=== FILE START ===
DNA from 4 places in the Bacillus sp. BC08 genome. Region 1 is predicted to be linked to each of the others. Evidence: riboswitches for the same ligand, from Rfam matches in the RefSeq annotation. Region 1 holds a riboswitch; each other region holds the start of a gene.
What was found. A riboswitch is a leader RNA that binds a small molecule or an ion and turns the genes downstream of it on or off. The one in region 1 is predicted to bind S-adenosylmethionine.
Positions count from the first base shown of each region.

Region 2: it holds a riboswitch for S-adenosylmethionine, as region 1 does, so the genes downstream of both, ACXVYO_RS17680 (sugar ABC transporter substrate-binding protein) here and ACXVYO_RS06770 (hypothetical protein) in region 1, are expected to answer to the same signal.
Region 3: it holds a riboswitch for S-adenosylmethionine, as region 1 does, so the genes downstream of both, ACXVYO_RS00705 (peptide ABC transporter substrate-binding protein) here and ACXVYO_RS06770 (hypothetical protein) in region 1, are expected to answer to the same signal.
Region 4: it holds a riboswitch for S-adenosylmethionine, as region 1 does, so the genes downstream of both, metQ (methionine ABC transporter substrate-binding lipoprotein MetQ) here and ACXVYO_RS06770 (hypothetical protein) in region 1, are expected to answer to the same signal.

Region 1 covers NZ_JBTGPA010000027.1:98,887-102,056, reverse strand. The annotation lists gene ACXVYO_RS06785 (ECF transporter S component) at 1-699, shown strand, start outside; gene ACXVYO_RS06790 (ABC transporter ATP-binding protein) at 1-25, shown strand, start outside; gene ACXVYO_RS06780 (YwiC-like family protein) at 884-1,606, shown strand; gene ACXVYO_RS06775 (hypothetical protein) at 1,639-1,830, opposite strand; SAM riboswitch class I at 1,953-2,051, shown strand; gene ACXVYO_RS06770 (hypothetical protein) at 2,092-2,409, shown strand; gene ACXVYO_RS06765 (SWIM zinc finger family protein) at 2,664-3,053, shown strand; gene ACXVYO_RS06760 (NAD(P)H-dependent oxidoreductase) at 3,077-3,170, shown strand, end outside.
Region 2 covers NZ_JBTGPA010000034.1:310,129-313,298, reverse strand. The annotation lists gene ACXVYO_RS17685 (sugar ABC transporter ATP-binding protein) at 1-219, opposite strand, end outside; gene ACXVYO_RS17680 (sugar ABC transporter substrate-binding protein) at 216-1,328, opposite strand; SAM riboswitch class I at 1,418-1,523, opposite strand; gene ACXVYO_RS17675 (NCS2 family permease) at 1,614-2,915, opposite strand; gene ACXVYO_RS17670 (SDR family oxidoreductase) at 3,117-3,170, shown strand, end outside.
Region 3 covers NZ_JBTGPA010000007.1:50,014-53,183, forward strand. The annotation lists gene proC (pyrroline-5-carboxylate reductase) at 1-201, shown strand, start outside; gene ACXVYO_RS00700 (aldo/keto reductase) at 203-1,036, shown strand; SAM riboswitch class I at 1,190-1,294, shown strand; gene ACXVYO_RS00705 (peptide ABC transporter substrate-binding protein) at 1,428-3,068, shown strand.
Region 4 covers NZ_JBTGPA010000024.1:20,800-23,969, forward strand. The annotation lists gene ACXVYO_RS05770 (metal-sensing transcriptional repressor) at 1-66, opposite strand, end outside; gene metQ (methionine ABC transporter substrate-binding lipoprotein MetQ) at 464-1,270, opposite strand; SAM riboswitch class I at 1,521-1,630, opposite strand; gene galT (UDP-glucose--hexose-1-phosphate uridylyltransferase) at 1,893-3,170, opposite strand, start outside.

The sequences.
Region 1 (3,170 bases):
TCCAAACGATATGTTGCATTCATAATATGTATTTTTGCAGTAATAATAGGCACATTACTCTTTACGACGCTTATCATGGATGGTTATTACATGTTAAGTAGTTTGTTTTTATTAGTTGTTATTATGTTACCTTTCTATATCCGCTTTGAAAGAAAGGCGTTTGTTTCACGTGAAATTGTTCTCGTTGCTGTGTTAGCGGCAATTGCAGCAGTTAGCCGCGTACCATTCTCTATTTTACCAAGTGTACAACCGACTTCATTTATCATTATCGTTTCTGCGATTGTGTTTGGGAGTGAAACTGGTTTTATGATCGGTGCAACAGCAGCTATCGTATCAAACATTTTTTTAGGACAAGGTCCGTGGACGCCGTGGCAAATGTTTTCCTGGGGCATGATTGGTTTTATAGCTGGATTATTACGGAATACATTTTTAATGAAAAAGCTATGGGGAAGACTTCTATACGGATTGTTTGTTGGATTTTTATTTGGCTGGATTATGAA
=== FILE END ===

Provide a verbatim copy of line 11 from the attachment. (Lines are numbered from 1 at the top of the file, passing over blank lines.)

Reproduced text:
The sequences.